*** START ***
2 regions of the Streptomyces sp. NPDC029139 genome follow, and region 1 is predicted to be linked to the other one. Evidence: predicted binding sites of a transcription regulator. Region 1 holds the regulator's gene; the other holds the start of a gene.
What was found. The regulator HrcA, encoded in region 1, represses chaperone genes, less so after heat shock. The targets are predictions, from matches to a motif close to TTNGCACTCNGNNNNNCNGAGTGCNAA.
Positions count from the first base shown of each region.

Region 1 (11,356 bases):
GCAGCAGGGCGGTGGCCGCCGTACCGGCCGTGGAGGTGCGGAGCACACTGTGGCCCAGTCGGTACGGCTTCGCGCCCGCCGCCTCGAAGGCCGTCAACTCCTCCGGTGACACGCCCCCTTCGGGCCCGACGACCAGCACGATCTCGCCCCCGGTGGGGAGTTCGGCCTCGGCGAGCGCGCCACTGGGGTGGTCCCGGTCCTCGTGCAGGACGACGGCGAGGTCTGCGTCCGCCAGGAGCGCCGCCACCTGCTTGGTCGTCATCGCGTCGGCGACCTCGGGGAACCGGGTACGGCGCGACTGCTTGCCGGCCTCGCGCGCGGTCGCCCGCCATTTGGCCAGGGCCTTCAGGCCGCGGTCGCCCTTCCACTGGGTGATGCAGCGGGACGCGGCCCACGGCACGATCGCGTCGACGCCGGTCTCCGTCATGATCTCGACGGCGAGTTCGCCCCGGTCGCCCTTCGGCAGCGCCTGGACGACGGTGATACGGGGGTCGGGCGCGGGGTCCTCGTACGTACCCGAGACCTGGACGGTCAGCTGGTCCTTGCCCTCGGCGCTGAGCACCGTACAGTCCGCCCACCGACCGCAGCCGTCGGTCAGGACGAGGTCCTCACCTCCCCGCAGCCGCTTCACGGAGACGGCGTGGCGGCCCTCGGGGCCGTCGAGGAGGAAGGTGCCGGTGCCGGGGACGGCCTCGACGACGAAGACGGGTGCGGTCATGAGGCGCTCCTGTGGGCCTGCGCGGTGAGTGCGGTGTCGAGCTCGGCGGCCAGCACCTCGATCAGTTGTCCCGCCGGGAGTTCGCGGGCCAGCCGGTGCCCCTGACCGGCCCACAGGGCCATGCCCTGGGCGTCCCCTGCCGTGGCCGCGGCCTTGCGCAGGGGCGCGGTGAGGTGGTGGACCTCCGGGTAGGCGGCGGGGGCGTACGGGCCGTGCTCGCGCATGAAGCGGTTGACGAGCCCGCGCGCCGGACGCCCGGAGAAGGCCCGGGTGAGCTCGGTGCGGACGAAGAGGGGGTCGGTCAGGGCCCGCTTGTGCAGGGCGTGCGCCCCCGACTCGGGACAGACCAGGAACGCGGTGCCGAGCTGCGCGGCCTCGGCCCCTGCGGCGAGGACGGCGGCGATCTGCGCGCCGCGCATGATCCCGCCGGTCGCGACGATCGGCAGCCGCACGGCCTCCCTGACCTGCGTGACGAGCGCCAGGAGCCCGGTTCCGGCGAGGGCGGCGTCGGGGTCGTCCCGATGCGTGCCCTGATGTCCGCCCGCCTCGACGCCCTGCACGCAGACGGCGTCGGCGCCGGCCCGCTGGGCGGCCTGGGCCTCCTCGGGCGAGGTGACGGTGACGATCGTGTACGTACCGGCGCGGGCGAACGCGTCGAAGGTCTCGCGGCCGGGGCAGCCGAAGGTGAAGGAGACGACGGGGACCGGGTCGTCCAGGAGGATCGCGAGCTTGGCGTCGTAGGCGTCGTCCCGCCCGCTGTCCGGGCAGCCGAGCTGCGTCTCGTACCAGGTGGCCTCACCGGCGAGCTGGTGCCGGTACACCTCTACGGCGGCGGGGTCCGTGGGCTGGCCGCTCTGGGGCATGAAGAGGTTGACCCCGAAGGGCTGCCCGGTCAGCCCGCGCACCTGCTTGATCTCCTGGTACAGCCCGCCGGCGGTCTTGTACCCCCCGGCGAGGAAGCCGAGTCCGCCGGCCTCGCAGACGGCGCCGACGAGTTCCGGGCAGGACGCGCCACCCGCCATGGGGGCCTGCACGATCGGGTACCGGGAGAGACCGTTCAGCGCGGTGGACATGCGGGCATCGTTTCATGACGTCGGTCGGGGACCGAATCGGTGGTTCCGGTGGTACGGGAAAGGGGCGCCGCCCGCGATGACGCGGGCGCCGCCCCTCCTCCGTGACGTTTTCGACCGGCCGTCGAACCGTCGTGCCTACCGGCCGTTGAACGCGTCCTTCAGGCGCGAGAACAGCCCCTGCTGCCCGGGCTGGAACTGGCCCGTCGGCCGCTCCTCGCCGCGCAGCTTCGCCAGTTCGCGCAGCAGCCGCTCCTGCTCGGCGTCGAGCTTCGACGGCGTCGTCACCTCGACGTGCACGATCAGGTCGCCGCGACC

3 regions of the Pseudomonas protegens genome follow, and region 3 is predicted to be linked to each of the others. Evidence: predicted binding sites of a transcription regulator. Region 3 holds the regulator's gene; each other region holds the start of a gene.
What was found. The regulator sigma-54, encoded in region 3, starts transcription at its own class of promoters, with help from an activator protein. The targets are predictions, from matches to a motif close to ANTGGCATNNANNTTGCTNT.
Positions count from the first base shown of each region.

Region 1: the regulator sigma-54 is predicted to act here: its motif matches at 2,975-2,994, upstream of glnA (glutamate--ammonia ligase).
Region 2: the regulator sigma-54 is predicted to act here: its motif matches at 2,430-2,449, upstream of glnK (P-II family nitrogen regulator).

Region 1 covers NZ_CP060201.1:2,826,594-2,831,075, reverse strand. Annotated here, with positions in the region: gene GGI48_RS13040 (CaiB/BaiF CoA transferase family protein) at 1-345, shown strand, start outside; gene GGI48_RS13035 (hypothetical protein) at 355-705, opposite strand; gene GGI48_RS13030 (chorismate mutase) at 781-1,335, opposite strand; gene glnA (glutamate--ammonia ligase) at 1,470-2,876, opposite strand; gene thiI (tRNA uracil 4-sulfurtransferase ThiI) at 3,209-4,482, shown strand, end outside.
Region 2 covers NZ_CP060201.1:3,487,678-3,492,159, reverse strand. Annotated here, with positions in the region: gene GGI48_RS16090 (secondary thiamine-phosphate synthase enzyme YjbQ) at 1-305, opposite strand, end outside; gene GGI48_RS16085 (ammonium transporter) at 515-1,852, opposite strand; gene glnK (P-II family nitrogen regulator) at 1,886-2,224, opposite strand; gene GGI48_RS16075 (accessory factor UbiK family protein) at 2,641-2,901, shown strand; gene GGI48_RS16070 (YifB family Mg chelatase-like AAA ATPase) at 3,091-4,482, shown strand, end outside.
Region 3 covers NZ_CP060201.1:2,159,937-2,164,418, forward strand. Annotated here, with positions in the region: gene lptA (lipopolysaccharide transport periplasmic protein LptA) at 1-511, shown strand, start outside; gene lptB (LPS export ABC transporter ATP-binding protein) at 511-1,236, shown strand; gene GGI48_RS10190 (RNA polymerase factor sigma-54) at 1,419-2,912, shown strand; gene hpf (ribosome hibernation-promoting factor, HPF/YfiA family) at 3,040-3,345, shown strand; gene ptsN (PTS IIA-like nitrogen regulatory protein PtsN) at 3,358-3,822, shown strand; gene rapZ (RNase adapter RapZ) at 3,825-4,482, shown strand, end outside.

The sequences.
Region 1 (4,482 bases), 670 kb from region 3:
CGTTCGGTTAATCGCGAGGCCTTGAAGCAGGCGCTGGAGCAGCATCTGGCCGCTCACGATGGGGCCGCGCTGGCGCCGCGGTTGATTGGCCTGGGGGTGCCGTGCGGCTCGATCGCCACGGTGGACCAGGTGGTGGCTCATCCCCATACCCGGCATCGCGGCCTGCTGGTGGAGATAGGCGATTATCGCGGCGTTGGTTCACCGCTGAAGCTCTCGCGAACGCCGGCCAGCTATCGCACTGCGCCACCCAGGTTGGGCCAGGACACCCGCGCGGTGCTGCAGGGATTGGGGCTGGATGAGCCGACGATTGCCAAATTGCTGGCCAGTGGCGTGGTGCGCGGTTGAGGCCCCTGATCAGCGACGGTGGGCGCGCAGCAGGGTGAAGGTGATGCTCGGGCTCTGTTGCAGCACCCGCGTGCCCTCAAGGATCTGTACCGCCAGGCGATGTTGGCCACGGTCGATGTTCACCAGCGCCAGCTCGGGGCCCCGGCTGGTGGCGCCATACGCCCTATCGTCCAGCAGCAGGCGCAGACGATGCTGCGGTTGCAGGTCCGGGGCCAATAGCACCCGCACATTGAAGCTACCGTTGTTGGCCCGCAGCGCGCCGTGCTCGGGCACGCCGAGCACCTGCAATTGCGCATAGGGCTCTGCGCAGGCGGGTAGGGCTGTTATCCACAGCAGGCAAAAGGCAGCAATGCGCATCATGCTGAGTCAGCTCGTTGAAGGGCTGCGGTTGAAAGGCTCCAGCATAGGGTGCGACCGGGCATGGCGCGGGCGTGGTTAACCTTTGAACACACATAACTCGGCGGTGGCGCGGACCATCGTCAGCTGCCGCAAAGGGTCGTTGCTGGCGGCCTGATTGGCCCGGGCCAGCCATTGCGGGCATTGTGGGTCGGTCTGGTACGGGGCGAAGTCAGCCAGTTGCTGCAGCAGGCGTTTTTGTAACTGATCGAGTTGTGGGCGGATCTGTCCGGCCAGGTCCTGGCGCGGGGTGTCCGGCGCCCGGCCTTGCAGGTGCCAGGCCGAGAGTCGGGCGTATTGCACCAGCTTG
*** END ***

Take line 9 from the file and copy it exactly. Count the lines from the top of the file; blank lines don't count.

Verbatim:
Region 1: the regulator sigma-54 is predicted to act here: its motif matches at 2,975-2,994, upstream of glnA (glutamate--ammonia ligase).